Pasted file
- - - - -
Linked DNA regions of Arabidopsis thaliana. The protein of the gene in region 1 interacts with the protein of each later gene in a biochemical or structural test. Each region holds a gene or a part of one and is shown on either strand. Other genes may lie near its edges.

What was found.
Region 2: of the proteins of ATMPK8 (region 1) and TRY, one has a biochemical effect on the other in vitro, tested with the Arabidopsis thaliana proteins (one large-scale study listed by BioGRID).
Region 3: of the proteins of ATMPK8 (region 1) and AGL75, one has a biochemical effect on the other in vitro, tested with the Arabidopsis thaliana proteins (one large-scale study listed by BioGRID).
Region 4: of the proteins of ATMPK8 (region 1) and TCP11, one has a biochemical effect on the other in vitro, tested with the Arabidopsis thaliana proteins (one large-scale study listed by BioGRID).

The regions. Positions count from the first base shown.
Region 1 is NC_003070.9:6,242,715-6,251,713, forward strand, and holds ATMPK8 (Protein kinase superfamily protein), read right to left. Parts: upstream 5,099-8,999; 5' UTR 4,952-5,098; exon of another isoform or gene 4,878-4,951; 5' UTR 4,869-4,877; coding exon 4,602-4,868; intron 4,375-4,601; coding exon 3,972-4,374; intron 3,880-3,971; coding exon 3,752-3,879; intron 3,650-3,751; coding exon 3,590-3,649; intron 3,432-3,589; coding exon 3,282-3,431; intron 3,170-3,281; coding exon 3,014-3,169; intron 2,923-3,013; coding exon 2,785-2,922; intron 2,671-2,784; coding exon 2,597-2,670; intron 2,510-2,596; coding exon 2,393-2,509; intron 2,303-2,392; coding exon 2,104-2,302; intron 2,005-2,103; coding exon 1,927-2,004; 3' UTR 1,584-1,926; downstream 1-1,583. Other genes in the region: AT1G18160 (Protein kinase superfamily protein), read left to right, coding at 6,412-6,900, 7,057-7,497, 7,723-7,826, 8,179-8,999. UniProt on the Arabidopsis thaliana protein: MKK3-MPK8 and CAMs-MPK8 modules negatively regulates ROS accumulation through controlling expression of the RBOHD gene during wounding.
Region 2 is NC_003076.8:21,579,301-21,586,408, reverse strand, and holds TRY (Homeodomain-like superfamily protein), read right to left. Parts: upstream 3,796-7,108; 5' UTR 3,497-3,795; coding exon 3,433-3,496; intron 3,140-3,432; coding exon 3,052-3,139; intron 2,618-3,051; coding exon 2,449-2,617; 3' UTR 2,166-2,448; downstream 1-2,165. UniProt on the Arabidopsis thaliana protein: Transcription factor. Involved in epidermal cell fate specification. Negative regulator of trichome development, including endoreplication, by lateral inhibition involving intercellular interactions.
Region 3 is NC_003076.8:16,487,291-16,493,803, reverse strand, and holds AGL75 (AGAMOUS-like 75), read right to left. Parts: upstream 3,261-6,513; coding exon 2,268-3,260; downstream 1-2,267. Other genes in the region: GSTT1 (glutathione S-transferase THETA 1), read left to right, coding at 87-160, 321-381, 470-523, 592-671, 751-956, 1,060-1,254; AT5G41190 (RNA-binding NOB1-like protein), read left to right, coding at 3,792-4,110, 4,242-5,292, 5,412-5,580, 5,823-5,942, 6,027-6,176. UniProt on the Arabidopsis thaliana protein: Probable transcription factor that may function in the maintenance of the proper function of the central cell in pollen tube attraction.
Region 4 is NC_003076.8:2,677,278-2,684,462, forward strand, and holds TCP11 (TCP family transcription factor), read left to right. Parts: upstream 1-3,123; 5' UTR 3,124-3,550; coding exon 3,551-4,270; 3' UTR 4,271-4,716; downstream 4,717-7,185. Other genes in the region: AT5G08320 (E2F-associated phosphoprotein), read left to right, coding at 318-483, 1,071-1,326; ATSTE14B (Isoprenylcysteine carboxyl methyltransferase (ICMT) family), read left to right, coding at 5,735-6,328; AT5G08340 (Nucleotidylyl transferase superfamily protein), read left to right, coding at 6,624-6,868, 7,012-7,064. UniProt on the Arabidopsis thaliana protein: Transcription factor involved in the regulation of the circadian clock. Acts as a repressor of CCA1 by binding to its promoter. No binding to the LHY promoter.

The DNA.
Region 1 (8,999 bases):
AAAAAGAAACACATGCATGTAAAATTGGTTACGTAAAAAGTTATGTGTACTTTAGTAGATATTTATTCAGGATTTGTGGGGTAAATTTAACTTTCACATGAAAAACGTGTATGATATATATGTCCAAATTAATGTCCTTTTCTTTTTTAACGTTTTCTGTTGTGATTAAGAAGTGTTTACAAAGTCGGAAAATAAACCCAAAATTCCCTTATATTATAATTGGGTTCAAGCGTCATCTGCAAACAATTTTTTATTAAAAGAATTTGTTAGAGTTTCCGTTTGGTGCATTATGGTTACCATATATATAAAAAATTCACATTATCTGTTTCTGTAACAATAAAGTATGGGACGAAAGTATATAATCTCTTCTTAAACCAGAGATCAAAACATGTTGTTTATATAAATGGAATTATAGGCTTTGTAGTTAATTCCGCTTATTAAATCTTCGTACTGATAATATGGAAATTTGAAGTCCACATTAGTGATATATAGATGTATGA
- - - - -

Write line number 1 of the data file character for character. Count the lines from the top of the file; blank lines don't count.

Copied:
Linked DNA regions of Arabidopsis thaliana. The protein of the gene in region 1 interacts with the protein of each later gene in a biochemical or structural test. Each region holds a gene or a part of one and is shown on either strand. Other genes may lie near its edges.